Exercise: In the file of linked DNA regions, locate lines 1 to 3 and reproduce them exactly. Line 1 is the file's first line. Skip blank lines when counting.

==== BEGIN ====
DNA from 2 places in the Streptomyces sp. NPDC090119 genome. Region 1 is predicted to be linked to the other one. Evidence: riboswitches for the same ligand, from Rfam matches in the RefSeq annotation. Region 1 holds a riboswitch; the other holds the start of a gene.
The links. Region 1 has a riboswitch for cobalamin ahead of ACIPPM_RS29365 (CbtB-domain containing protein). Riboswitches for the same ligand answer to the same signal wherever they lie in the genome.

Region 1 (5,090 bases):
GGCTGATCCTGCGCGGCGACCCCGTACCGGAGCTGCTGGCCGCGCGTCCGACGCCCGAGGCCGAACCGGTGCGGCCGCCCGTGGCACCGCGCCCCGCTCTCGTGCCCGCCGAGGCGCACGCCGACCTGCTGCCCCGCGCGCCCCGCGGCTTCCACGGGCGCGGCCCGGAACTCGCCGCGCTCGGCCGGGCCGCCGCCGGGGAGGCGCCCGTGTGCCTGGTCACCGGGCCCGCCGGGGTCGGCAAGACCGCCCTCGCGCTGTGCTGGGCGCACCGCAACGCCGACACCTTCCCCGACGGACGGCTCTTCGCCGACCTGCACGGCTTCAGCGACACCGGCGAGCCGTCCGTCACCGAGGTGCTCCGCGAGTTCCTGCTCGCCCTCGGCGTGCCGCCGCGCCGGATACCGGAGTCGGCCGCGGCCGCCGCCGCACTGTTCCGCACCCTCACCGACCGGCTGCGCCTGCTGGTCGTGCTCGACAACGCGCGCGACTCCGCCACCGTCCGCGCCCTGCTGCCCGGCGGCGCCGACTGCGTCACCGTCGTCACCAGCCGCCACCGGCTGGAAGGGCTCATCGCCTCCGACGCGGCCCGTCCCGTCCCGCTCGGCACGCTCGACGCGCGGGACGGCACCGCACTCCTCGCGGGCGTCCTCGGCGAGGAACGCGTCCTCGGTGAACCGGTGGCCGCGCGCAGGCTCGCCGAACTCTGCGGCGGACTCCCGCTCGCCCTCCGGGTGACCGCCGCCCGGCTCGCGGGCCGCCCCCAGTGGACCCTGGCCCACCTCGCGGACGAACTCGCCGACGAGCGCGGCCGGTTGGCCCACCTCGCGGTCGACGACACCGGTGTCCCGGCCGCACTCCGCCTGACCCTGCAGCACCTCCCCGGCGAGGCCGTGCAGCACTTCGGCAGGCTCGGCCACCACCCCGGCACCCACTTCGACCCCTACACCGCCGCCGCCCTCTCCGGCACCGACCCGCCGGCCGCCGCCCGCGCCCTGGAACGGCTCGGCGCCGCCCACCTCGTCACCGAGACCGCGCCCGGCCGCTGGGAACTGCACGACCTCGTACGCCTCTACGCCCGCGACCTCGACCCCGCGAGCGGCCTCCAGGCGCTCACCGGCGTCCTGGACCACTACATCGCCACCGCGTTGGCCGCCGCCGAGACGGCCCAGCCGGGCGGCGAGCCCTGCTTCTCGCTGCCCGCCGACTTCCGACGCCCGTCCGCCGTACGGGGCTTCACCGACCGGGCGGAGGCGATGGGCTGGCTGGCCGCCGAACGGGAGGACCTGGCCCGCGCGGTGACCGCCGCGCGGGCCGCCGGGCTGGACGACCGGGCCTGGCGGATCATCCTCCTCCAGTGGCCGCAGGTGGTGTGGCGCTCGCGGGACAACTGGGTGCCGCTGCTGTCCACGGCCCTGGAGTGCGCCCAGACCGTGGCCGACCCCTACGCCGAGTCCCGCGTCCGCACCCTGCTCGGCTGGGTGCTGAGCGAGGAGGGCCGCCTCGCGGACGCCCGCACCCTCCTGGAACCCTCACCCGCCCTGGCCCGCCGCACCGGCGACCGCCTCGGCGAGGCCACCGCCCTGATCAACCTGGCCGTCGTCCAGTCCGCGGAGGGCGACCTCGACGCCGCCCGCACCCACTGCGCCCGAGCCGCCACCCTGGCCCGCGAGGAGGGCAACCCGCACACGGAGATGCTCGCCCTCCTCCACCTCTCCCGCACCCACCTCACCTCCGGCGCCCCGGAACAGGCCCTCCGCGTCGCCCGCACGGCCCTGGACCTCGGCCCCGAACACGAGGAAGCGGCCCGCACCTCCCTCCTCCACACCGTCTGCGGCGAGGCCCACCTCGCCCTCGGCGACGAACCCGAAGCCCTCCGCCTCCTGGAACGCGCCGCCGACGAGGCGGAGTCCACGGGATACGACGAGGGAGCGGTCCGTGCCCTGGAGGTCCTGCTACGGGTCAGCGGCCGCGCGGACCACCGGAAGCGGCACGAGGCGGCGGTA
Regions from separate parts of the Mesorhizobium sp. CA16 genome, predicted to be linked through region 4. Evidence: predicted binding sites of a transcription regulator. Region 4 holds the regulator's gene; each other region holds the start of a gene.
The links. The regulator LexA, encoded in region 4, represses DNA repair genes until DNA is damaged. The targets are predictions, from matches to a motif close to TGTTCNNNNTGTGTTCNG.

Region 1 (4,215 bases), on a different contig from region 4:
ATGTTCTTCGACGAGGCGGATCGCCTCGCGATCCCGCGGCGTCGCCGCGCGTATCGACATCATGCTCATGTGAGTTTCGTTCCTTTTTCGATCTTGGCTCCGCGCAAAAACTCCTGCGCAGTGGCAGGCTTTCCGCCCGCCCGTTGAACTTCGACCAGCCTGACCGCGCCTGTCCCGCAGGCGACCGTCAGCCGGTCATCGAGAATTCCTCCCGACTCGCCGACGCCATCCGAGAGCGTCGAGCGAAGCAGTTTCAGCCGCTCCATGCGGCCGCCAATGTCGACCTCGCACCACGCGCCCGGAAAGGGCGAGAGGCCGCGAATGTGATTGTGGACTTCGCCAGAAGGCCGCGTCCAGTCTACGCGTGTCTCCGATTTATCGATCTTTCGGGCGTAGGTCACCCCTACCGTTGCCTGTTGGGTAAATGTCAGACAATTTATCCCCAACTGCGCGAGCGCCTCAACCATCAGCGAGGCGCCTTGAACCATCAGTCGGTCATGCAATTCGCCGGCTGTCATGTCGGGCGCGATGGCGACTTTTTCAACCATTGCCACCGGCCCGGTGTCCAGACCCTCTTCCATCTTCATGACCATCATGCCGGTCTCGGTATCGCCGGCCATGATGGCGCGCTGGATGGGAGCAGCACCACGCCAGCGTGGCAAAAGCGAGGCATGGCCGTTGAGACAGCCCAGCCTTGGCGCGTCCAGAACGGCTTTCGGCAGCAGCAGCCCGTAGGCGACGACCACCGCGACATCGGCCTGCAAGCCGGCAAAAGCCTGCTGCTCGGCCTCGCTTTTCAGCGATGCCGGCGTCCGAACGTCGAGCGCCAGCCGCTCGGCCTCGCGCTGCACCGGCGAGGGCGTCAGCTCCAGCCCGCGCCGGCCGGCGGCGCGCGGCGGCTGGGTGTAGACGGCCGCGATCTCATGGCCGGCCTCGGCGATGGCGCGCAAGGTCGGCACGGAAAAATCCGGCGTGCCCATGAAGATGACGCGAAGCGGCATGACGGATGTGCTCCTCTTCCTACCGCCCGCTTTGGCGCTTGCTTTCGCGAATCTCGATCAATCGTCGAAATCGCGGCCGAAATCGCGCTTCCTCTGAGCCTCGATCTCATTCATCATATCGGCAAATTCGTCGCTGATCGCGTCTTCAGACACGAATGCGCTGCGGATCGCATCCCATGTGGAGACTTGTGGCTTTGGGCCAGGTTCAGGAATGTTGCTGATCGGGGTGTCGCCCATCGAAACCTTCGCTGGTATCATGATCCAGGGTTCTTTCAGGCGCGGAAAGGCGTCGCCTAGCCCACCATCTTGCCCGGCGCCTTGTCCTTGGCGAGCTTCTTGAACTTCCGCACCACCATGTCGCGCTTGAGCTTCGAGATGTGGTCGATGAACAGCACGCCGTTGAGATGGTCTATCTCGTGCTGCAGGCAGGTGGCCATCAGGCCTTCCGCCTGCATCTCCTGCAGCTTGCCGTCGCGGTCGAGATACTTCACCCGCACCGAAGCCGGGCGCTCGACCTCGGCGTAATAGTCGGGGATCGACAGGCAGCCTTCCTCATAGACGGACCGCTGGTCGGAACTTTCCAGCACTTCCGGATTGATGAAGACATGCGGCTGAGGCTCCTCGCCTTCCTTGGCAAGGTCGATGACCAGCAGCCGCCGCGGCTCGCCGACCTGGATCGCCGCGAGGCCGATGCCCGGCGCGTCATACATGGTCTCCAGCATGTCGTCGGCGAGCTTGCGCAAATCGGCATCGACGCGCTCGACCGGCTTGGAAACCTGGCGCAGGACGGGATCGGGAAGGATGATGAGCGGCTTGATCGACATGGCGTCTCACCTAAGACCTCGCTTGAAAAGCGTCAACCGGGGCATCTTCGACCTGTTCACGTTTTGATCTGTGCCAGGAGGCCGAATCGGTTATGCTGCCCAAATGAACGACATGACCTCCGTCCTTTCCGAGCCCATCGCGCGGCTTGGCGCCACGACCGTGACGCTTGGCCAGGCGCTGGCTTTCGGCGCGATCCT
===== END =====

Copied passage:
DNA from 2 places in the Streptomyces sp. NPDC090119 genome. Region 1 is predicted to be linked to the other one. Evidence: riboswitches for the same ligand, from Rfam matches in the RefSeq annotation. Region 1 holds a riboswitch; the other holds the start of a gene.
The links. Region 1 has a riboswitch for cobalamin ahead of ACIPPM_RS29365 (CbtB-domain containing protein). Riboswitches for the same ligand answer to the same signal wherever they lie in the genome.

Region 1 (5,090 bases):